On a personal note, last week was a wonderful one for me and my wife Anita. Our daughter Anneka and our grandson Owen visited for the week. We all had a ball! Here is a picture of him glazing some pots.

I think I had forgotten just how much hard work there is in bringing up a toddler (Owen is 19 months old). I do admire all of our team at the university who are doing such a fantastic job building the university and bringing up a family. I am not sure how you cope - but well done!


Anonymous said...

Dear Scott,
Great that you are thinking about families, and the amazing work that raising young children and contributing to a growing university requires. How might the university better demonstrate support for staff and students with families? And especially young children under ten.

I watched this youtube clip recently and it resonated with me in terms of the university's ongoing and increasing expectations of staff and the impact that this does have on staff with young families. http://www.youtube.com/watch?v=1x97Rn56OP4
The message about one minute in is that caring for children is 'everyone's responsibility', particularly large organisations.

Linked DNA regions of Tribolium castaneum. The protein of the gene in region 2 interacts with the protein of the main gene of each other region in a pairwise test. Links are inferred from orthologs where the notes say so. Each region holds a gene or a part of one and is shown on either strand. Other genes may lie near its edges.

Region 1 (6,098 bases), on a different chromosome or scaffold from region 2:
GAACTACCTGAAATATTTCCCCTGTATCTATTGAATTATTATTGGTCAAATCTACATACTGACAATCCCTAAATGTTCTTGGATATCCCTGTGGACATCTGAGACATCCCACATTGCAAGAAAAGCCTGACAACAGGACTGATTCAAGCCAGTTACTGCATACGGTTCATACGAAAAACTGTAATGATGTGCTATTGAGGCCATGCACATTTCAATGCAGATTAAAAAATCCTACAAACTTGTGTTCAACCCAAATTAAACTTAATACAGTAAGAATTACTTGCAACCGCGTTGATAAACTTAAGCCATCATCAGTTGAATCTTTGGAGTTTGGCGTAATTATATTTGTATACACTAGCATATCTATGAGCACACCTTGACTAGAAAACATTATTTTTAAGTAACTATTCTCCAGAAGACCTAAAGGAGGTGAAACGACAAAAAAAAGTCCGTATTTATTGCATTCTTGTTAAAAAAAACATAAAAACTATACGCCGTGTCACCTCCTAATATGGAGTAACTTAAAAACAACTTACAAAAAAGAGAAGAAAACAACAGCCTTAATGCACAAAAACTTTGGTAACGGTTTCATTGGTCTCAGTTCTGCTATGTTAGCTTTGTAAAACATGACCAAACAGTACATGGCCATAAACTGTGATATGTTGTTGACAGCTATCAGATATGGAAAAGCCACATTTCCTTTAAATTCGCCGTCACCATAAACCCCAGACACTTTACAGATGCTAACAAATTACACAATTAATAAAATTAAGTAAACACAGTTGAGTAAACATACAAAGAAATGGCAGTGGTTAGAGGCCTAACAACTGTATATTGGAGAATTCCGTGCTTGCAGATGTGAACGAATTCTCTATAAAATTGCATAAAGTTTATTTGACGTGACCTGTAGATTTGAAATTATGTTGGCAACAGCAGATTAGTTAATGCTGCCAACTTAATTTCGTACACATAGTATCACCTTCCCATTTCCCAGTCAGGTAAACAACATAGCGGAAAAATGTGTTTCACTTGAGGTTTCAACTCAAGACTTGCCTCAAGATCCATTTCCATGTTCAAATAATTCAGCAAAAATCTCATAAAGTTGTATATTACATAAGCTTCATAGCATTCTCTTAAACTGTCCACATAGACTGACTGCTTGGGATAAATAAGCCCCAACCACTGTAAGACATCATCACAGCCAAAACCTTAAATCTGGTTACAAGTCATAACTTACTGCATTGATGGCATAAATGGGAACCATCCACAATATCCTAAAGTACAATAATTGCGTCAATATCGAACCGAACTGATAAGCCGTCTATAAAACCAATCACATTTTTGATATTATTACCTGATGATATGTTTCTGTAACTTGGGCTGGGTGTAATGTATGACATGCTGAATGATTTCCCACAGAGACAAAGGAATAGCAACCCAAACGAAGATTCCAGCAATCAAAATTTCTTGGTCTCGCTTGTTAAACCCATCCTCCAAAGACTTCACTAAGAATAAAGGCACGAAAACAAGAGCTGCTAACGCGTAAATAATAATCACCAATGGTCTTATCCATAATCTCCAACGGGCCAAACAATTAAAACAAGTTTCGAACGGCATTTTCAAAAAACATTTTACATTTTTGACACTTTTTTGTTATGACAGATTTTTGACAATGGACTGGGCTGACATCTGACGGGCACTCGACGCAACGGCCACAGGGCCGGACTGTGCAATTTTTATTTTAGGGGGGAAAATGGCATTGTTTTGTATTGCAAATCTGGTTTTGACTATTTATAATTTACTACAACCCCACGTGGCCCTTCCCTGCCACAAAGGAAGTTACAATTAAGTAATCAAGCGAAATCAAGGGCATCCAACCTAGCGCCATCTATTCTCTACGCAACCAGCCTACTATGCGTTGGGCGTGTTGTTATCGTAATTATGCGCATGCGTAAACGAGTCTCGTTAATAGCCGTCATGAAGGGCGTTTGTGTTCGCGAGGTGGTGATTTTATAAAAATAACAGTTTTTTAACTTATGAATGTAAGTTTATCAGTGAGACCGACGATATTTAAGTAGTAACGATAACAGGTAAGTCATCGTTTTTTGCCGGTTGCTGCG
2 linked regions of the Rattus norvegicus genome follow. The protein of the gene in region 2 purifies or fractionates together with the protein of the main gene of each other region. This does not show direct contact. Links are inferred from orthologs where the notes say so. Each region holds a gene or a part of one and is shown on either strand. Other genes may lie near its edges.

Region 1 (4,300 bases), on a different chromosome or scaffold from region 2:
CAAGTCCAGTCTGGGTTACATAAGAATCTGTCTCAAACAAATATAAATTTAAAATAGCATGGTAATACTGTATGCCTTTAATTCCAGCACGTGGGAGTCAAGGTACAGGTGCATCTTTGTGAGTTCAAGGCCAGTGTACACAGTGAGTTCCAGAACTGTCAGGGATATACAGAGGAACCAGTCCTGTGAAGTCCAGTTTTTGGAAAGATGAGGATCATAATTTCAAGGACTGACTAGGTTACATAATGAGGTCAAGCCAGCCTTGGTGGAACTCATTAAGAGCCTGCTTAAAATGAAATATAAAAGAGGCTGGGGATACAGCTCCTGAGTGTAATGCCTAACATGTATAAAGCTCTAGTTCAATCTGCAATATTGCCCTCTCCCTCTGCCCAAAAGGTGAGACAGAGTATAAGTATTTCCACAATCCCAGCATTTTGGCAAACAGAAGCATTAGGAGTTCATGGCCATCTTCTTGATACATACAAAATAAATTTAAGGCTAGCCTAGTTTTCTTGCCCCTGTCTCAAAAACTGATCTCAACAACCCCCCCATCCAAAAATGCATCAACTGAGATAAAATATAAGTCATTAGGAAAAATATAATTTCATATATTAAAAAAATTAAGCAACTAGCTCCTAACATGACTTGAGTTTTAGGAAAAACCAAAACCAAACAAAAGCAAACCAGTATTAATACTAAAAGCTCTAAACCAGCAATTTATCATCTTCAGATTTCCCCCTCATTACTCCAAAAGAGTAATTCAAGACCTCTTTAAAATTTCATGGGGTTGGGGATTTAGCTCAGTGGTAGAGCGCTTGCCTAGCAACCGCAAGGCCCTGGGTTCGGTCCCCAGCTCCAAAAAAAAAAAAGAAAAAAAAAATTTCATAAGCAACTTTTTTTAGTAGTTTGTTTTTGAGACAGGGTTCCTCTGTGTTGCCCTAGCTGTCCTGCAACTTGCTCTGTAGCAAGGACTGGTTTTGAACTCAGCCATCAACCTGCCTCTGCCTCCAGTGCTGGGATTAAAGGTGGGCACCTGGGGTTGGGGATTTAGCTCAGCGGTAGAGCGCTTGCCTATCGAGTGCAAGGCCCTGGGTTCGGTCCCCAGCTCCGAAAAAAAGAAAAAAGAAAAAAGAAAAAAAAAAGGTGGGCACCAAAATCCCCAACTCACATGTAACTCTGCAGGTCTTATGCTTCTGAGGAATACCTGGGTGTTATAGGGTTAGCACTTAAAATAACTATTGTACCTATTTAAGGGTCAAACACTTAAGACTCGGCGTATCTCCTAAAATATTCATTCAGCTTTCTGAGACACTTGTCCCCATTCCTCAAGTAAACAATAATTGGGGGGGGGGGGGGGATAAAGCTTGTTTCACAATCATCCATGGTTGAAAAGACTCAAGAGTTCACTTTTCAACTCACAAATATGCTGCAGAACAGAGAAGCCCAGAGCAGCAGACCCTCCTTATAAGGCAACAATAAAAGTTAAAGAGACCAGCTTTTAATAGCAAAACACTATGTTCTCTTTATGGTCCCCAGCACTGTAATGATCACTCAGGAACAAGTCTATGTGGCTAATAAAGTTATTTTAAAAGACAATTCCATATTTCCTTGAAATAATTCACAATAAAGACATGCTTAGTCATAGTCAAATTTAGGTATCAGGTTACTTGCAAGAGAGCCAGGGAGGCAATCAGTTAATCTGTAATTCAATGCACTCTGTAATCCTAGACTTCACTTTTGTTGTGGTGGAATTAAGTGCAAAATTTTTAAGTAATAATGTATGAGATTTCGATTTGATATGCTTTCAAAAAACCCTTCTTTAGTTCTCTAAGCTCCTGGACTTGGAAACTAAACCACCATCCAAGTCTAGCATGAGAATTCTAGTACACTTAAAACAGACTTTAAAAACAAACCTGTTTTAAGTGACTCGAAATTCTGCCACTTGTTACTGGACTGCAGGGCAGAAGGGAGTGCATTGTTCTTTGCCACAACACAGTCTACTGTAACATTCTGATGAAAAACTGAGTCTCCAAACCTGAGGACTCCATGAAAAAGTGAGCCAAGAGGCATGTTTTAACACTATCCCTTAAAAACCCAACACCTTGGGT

It would be great if CQUniversity could take a really proactive role in supporting staff and students with families. Could the university look at how family friendly its policies are - are families and children considered? Working from home? Children on-campus policies? University calendars that consider school holidays and take care with how often classes are scheduled during school holiday periods? Child care on site? Promotion of the absolute importance of work/life balance for everyone? Affirmations that it is alright to not work on weekends, that twelve hour days are not expected or acceptable, that staff should only work the EBA agreed hours.

Thanks Scott for your time.

Vice Chancellor - CQUniversity said...

Thank you for taking the time to write. I believe CQUniversity is a very supportive environment – for both staff and students – however, as an institution, I guess there are always areas for improvement.

With regards to your ‘family friendly’ suggestions, I’d be very happy to give this further consideration. Please feel free to email me direct to discuss further. Scott

Anonymous said...

Dear Scott